Automated Classification of Electrocardiograms Using Wavelet Analysis and Deep Learning

Andrew Demonbreun and Grace Mirsky
Benedictine University


The standard 12-lead electrocardiogram (ECG) is a non-invasive diagnostic tool for measuring and recording the electrical activity of the heart. The ECG is commonly used in the diagnosis of cardiac arrhythmias and abnormalities; however, the accurate interpretation of the ECG requires highly skilled practitioners. Therefore, automated diagnostic classification of ECGs can greatly assist clinicians, particularly when a shortage of such specialized personnel exists. In recent years, there has been increased interest in this research topic; however, these studies tend to be limited in the number of samples and/or diversity of the datasets. The 2020 PhysioNet/Computing in Cardiology Challenge facilitates the development of robust classification algorithms over a large, diverse dataset in order to overcome limitations of previous studies.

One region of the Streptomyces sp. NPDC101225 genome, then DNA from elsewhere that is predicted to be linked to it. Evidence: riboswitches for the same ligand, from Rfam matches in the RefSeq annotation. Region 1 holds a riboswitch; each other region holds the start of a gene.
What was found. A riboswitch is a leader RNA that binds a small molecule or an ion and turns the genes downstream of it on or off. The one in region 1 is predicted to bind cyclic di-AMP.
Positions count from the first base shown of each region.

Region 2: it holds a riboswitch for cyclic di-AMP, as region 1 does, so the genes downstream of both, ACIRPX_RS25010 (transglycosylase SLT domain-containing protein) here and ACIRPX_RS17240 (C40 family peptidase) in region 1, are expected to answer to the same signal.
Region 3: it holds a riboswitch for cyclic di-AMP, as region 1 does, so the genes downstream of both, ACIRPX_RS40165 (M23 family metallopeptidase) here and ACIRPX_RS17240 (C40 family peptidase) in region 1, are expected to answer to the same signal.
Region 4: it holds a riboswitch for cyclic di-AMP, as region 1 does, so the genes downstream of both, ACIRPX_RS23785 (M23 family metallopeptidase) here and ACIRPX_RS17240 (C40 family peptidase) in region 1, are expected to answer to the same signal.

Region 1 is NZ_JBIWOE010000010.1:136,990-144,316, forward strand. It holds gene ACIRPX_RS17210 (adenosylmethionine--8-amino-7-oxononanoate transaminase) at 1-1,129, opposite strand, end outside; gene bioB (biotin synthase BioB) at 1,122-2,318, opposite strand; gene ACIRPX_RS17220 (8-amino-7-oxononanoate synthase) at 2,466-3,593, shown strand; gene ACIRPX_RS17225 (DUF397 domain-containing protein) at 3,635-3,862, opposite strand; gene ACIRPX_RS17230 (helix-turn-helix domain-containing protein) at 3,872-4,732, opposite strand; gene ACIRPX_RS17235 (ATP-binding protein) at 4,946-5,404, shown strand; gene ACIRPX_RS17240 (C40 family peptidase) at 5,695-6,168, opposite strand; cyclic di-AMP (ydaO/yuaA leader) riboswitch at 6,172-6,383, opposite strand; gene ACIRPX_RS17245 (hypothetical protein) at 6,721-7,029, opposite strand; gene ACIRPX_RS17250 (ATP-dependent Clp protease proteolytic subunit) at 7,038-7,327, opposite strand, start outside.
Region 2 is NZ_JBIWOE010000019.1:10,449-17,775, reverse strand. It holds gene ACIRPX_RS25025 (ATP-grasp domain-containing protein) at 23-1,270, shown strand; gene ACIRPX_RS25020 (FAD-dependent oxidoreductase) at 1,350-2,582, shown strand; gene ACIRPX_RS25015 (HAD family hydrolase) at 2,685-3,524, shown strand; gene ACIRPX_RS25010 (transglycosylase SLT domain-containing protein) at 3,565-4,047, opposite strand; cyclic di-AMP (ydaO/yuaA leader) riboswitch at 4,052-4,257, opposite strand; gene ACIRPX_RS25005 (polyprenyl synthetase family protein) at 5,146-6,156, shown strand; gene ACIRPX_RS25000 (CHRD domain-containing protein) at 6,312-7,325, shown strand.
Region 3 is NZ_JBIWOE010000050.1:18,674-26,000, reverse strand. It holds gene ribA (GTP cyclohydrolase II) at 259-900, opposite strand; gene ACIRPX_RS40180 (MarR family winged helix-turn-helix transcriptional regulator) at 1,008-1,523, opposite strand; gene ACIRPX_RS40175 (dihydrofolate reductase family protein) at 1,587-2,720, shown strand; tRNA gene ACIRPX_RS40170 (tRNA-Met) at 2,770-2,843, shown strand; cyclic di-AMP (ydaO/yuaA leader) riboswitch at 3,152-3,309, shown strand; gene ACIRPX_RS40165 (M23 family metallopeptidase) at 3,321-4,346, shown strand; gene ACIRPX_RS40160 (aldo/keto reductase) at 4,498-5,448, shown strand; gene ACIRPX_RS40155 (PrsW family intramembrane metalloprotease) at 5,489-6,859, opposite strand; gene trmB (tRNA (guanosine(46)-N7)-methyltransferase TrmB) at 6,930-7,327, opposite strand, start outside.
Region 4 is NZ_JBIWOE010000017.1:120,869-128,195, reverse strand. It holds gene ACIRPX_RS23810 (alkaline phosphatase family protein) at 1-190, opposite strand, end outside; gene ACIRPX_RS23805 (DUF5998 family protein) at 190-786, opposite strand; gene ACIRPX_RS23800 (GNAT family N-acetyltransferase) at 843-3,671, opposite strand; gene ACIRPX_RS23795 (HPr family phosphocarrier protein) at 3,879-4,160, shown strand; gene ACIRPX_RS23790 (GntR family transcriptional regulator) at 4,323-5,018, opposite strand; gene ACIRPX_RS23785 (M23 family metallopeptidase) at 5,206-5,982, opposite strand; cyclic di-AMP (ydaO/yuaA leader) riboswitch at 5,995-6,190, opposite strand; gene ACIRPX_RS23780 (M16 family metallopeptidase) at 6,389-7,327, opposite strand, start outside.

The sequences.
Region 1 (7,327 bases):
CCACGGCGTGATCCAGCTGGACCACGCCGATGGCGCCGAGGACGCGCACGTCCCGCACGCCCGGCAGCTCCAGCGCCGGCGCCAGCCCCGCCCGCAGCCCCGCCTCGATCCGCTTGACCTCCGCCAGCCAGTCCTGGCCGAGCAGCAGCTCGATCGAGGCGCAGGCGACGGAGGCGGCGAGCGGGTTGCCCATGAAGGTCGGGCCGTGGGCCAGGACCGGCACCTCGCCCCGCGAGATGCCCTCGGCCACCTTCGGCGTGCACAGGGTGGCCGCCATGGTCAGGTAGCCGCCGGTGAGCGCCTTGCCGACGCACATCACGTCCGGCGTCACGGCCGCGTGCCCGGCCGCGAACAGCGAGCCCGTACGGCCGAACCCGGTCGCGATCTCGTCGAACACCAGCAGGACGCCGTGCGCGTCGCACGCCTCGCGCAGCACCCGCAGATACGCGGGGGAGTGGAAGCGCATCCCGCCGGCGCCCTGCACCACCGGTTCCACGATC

Our approach is to use wavelet analysis to develop multiple deep learning models, creating a unique model for each arrhythmia and lead. This approach leverages the ability of different leads, based upon their anatomical position, to better observe different arrhythmias. A voting scheme is implemented amongst the leads, allowing for confirmation of arrhythmia diagnosis from multiple leads. By having separate models for each arrhythmia type, this approach also allows for the classification of multiple coexisting arrhythmias. We use a modified version of GoogLeNet for training. Since GoogLeNet is designed for image classification, we convert the ECG signals to scalograms to leverage transfer learning. Scalograms are time-frequency representations of the absolute value of the continuous wavelet transform coefficients plotted over time and frequency. In the Unofficial Phase, we were unable to build models for all leads due to time limitations; our best performing entry received F_beta score = 0.310 and G_beta score = 0.170. Validation accuracy ranged from 83-98% for the different arrhythmias during training. In the official phase, we plan to build the complete set of models, which should improve our results.